The pace of foreclosures is decline, and the “serious default rate” is at a five-year low, according to The Street.
Even though the rate of foreclosures in November 2013 was more than double the rate in the pre-crash days, the rate is still slowing. The November number of completed foreclosures was 46,000, with 812,000 homes in some stage of foreclosure. This represents a decline of 29 percent from November 2012.
The news is encouraging many, who see the declining foreclosure rate as a sign that the housing market is starting to pick up, and that the economy is improving. However, there is still a bit of difficulty in the housing market because about 4.7 million homes have been lost to foreclosure since September 2008, according to The Street.
Now, though, with foreclosures declining, and home buying picking up, prices are on the rise again. Additionally, with the Federal Reserve starting its taper of the economic stimulus, Treasury yields are rising — and with them mortgage rates.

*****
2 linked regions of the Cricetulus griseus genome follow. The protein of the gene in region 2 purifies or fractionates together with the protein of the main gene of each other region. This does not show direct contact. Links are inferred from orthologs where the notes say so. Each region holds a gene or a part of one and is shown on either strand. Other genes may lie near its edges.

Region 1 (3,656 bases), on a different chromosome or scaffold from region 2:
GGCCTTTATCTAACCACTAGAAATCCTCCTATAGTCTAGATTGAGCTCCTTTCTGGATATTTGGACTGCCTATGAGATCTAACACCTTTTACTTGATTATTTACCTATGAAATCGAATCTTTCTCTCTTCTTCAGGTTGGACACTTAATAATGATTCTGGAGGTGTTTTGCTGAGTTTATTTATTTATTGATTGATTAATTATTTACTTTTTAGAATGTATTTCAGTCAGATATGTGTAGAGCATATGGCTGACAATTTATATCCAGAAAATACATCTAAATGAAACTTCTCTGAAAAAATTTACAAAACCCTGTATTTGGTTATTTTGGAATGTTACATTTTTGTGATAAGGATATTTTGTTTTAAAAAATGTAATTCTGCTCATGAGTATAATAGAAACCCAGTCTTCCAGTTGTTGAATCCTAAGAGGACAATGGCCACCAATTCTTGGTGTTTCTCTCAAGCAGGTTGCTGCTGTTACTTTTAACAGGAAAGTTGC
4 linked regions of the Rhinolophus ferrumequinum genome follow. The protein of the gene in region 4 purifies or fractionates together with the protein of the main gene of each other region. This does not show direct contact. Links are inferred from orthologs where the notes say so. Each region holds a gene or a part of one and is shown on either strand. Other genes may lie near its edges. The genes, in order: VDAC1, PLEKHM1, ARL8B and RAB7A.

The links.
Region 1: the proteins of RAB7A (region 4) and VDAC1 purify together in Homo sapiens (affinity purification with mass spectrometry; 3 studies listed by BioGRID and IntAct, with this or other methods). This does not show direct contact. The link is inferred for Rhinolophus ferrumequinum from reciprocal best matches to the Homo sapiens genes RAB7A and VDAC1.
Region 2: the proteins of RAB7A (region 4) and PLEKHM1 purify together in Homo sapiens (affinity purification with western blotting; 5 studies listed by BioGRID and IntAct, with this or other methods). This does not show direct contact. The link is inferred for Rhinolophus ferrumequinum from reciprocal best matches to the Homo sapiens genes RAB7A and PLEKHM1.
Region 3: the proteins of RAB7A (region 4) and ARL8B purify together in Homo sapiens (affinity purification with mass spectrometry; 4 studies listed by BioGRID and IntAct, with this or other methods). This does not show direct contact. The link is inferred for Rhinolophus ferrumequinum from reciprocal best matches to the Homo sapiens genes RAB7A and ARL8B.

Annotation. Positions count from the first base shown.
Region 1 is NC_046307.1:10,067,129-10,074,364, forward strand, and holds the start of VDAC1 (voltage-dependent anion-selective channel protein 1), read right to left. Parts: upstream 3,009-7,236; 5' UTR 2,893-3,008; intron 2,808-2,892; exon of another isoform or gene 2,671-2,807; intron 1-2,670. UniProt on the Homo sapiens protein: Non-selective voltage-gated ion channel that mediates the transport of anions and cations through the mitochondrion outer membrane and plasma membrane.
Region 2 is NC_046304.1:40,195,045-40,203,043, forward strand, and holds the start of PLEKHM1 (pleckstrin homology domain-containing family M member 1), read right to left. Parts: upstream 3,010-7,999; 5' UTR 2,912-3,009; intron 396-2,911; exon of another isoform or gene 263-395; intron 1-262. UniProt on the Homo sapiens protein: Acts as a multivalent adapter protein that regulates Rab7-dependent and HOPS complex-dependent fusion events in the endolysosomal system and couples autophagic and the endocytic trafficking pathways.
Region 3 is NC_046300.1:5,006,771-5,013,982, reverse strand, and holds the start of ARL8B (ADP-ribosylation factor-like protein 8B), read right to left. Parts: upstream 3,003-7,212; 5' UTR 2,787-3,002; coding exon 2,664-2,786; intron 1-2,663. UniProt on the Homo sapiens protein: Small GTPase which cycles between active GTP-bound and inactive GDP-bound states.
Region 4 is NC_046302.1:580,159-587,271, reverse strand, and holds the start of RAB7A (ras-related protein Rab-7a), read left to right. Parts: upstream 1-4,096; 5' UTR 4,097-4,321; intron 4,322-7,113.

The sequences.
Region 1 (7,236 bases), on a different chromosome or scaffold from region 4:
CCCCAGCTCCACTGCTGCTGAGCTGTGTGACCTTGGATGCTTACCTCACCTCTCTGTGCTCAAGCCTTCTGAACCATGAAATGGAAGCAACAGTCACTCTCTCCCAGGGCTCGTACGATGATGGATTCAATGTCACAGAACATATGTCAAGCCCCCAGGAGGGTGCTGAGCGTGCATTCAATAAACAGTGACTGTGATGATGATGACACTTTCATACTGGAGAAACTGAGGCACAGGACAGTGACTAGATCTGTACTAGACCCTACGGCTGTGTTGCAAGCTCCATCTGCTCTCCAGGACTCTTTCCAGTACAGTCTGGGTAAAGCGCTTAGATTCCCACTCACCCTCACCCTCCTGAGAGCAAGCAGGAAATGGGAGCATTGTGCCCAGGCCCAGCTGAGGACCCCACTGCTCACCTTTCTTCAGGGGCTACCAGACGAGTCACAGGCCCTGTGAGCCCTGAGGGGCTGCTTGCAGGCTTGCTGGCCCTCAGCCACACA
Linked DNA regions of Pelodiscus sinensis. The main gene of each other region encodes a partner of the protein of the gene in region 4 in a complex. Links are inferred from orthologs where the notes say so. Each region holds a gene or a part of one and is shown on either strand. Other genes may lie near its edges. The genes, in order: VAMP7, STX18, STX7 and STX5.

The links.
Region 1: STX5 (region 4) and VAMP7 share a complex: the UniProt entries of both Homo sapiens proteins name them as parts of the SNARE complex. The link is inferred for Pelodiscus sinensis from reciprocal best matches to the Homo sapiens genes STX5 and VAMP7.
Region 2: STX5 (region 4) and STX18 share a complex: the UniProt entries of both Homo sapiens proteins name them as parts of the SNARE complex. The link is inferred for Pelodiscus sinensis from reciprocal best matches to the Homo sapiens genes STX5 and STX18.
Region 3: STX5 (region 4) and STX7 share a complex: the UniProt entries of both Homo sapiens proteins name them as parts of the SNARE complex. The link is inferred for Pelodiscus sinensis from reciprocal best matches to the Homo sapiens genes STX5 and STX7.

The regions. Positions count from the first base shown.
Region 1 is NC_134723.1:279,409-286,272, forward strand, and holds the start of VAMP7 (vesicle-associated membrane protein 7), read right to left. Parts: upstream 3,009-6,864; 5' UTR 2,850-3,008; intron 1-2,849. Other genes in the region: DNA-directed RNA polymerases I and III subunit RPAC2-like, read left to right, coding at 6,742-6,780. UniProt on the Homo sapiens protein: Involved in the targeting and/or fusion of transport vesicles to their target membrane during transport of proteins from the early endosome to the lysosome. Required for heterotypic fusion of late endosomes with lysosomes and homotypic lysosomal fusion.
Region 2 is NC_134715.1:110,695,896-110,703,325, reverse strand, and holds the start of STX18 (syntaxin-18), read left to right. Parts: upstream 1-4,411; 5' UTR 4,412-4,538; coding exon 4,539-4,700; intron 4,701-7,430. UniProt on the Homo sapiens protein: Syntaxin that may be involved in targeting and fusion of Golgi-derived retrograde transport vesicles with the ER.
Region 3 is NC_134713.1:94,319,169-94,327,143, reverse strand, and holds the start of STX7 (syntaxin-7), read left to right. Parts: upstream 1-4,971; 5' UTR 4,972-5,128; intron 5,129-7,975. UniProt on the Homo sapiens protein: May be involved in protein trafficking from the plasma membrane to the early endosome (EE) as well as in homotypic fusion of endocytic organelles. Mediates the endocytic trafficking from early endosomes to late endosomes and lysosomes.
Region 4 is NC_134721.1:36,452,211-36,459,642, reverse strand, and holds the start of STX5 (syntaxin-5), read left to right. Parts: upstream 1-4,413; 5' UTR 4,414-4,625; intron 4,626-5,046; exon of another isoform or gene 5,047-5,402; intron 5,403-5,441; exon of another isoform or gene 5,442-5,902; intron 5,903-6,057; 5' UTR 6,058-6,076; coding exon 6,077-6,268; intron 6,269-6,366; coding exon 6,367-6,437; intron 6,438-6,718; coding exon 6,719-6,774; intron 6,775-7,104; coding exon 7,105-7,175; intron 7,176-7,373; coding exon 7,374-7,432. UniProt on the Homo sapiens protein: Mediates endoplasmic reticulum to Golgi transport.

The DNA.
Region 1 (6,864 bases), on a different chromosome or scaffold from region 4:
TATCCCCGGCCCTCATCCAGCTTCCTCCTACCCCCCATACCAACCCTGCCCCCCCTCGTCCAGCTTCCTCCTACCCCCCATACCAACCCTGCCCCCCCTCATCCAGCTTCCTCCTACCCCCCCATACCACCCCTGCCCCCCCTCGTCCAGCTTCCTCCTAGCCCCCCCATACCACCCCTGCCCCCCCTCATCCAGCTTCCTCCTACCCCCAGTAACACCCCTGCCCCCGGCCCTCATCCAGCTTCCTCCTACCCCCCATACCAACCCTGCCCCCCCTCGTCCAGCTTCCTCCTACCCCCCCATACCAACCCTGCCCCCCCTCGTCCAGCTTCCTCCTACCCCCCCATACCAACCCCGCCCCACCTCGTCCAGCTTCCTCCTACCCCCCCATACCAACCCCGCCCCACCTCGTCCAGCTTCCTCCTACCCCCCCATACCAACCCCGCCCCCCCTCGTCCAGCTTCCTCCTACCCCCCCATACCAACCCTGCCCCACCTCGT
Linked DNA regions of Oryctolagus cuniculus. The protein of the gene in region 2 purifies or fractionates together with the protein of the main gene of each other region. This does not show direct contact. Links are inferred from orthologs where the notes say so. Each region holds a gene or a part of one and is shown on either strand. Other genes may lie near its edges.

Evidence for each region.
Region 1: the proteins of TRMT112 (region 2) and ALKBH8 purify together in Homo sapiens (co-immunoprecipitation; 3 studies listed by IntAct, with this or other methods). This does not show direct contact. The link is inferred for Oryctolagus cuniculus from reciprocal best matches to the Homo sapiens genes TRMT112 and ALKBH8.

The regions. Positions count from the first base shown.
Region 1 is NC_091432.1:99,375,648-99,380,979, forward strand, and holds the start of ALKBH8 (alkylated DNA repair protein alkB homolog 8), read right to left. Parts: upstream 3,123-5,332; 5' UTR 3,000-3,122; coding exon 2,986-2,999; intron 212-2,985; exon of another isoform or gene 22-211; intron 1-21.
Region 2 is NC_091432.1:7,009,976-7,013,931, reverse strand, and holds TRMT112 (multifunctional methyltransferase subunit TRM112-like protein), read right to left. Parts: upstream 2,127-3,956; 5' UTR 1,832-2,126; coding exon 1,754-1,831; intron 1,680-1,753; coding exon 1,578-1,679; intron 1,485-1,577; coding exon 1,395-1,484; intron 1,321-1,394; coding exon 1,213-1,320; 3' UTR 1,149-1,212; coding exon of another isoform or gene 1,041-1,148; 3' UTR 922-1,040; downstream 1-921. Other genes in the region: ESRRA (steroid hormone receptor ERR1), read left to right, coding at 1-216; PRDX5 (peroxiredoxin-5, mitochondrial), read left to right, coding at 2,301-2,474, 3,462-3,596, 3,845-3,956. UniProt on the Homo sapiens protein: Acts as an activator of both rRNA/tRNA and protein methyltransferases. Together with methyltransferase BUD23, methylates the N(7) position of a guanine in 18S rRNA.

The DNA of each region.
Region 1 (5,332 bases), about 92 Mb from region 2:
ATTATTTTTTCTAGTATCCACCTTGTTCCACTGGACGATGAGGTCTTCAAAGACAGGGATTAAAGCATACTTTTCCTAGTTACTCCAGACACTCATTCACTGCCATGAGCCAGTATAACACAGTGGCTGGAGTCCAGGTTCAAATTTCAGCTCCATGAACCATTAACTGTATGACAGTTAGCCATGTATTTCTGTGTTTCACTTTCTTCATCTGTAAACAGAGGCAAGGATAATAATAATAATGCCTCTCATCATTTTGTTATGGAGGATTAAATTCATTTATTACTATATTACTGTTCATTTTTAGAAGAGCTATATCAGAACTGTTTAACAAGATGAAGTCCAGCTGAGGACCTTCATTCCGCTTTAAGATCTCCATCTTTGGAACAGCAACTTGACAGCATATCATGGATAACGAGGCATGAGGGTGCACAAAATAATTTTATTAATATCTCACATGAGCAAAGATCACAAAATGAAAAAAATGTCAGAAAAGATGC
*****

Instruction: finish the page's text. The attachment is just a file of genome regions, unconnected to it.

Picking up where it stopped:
There are concerns that more foreclosures could be coming, though. Even though the pace has slowed, there are still a few more loans that might be subject to foreclosure as seven-year resets hit strapped homeowners. Also, without employment picking up, there is a chance that more people will have a hard time making their payments.
For now, though, the picture of the foreclosure situation is encouraging, and there are hopes that matters will improve going forward, thanks to programs designed to prevent foreclosure.